Human Rights

At a meeting of the ANC in 1959 Chief Albert Luthuli called for action against the pass laws. While ANC was organising for a massive campaign, the PAC and its President Robert Subokwe called for a protest against the pass laws on March 21 1960. People from Sharpville and Langa responded to this call. They marched to their police stations to hand in their passes and were met with brutal police violence that led to South Africa being criticized all over the world.

In 1913 women had marched to the police station and other Government offices to hand in their passes. There were no casualties even though this was repeated in various towns in the Free State. In 1956, 20 000 women marched to the Union Buildings in Pretoria to hand in a petition against the pass laws, signed by thousands of South African women. Again there were no casualties.

But in 1960 the protesters were shot at, as they were dispersing. Official reports stated that 69 people died and about 180 were seriously wounded with many injuries on the back.

Three important issues arise from this incident:

1. Live ammunition was used. This should never have been used on peaceful protesters. This was a clear violation of human rights by the authorities.

2. People have a right to express their displeasure at unjust laws and administration. This is a universal right. Yet in this instance they were shot down not injured with rubber bullets or baton charges, but killed with live ammunition.

3. The third is that the pass laws were imposed on a racial basis. These laws applied to only African people. This was a racist legislation. It was designed to keep the African people out of the urban areas and so restrict their movement in the land of their birth and its application was ruthless and brutal designed to punish African people but also to recruit them through arrests to prison labour camps on white farms.

These violations of human rights led to apartheid being declared a crime against humanity. After 1960 the General Assembly of the United Nations constantly condemned apartheid as violating Article 55 and 56 of the UN Charter but after 1960 the Security Council also annually condemned apartheid.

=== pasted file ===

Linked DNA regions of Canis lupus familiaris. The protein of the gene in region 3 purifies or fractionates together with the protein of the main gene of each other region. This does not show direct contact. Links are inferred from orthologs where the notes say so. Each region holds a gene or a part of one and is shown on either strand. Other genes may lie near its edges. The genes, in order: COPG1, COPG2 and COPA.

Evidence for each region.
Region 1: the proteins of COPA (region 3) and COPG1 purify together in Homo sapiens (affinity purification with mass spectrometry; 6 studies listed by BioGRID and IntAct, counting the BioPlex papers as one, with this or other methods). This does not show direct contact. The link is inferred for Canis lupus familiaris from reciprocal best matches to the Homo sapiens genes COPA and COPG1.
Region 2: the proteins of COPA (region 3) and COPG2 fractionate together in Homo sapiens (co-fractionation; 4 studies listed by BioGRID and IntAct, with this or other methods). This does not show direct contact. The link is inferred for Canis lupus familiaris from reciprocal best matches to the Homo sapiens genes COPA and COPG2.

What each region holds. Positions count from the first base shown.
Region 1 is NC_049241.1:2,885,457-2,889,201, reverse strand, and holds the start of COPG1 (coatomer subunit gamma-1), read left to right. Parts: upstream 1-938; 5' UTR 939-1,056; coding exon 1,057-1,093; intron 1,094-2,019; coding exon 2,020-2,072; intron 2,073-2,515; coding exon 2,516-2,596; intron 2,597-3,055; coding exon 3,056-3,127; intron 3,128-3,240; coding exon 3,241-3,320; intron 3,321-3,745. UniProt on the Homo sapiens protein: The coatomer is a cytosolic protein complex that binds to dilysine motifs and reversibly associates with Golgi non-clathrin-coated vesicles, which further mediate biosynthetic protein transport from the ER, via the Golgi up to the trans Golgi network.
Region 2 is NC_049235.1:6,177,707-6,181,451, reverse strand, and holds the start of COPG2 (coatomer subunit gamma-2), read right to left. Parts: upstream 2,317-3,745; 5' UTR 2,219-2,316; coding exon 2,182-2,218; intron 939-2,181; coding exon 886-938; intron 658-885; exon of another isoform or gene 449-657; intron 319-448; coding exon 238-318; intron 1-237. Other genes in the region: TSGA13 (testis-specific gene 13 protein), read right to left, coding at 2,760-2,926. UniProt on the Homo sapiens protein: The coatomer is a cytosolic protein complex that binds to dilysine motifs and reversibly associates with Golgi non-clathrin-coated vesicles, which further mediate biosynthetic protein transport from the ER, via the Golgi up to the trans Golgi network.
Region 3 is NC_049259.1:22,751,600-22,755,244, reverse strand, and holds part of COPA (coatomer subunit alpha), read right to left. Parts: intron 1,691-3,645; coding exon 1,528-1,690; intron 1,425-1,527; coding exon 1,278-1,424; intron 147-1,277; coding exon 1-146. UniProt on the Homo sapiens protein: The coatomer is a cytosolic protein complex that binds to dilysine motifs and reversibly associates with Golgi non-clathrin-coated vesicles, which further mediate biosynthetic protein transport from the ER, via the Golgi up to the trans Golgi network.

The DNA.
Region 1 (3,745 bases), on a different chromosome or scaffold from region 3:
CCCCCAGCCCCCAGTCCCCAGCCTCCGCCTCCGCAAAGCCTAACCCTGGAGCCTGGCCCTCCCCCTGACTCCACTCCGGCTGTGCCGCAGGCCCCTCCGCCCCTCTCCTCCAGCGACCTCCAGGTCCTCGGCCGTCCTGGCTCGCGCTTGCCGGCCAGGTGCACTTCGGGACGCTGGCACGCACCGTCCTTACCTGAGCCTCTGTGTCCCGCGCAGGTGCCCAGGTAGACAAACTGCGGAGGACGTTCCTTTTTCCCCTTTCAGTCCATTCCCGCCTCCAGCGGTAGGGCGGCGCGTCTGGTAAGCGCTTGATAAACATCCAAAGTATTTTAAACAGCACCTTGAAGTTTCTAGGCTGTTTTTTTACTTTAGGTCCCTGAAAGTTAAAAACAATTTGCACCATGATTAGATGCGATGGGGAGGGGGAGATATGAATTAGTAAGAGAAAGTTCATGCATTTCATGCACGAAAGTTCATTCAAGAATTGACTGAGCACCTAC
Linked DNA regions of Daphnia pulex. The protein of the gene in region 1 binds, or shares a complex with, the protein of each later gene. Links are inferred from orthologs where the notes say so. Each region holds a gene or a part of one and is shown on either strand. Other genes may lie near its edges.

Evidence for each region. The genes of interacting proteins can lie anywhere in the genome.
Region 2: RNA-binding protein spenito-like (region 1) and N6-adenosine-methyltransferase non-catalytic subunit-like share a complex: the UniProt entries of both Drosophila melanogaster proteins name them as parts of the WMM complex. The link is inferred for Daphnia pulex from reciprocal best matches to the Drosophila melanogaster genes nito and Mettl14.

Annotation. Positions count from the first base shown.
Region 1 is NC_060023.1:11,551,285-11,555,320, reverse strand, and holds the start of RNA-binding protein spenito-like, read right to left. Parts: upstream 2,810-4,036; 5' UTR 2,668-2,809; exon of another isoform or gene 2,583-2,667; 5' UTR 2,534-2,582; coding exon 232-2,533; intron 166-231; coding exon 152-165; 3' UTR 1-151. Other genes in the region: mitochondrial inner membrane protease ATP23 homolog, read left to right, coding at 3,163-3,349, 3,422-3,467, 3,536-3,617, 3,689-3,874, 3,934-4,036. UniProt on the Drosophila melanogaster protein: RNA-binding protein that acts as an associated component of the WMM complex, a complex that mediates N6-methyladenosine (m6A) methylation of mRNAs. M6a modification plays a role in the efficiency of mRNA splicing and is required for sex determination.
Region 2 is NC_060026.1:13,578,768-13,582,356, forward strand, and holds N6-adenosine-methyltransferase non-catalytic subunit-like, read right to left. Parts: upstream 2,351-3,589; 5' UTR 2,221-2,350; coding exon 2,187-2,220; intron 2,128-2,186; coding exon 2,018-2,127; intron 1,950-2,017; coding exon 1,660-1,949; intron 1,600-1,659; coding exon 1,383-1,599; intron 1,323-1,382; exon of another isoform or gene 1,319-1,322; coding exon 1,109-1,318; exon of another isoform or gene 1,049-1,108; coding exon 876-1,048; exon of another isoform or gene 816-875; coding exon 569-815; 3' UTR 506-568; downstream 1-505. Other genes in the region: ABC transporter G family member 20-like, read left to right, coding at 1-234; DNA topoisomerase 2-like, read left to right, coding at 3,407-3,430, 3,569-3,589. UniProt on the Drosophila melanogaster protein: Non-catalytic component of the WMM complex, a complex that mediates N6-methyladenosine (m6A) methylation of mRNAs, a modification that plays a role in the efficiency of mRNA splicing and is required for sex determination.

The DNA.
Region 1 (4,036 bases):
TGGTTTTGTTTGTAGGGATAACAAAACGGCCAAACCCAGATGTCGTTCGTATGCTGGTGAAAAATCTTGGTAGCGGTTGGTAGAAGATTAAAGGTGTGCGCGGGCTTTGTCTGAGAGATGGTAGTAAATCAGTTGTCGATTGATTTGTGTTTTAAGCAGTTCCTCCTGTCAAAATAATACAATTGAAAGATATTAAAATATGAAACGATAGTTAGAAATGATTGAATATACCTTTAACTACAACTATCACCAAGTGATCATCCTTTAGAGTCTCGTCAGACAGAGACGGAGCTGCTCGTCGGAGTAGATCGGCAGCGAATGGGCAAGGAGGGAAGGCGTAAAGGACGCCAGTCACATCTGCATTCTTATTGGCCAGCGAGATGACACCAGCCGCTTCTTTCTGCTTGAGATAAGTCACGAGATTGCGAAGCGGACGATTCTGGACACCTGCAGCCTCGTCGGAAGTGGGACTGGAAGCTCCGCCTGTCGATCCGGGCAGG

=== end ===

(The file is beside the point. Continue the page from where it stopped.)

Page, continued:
Article 55 states, “With a view to the creation of conditions of stability and well-being which are necessary for peaceful and friendly relations among nations based on respect for the principle of equal rights and self-determination of peoples, the United Nations shall promote:

a. higher standards of living, full employment, and conditions of economic and social progress and development;

b. solutions of international economic, social, health, and related problems; and international cultural and educational cooperation; and

c. universal respect for, and observance of, human rights and fundamental freedoms for all without distinction as to race, sex, language, or religion.” and article 56 promotes this.

In 1966 apartheid was eventually labelled a crime against humanity by a General Assembly resolution. Followed by other resolutions similarly condemning apartheid.

In 1994 when the democratic government was established in South Africa, it decided to recognise 21st March as a day when we pledge the entrenchment of human rights in our country. We recall the tragic occurrences of 1960, not as a bitter memory fanning hatred but as a memory that says “never again will such violations of human rights happen in our country,” releasing South Africa from the pariah status it had acquired during the apartheid era.

Human rights are entrenched in our constitution which says among other things that we must, “heal the divisions of the past and establish a society based on democratic values, social justice and fundamental human rights.”

A society based on democratic values is a society where people respect each other and acknowledge human diversity. Ubuntu is a call to respect and compassion.

Social justice and fundamental human rights requires that we should all work towards eliminating the suffering of people. Fundamental rights are among others the right to shelter, nutrition, health care, education, special care for those in need, security and safety for all.

Gandhiji said, “Every man ( and woman) has an equal right to the necessaries of life even as birds and beasts have. And since every right carries with it a corresponding duty and the corresponding remedy for resisting any attack upon it, it is merely a matter of finding out the corresponding duties and remedies to vindicate the elementary fundamental equality.”

The dignity that one derives from earning one’s bread is a unique dignity. The bible states, “By the sweat of thy brow thou shal’t eat bread.” Restoring dignity is to enable people to be able to earn their living whether it be cultivating their land, engaging in business or working for someone.

This then leads us to another fundamental right and that is as stated in our constitution, “everyone has the right to fair labour practice” So what is fair labour practice? This is a concept that is not yet defined and therefore is open to many interpretations. For instance a person who works many hours in domestic employment or as cleaner or labourer is generally not treated with dignity, earns very little and is expected to accept low wages, sometimes even abuses and ill treatment without protest. Is this fair labour practice? Our challenge then is to define what we consider to be fair labour practice for all.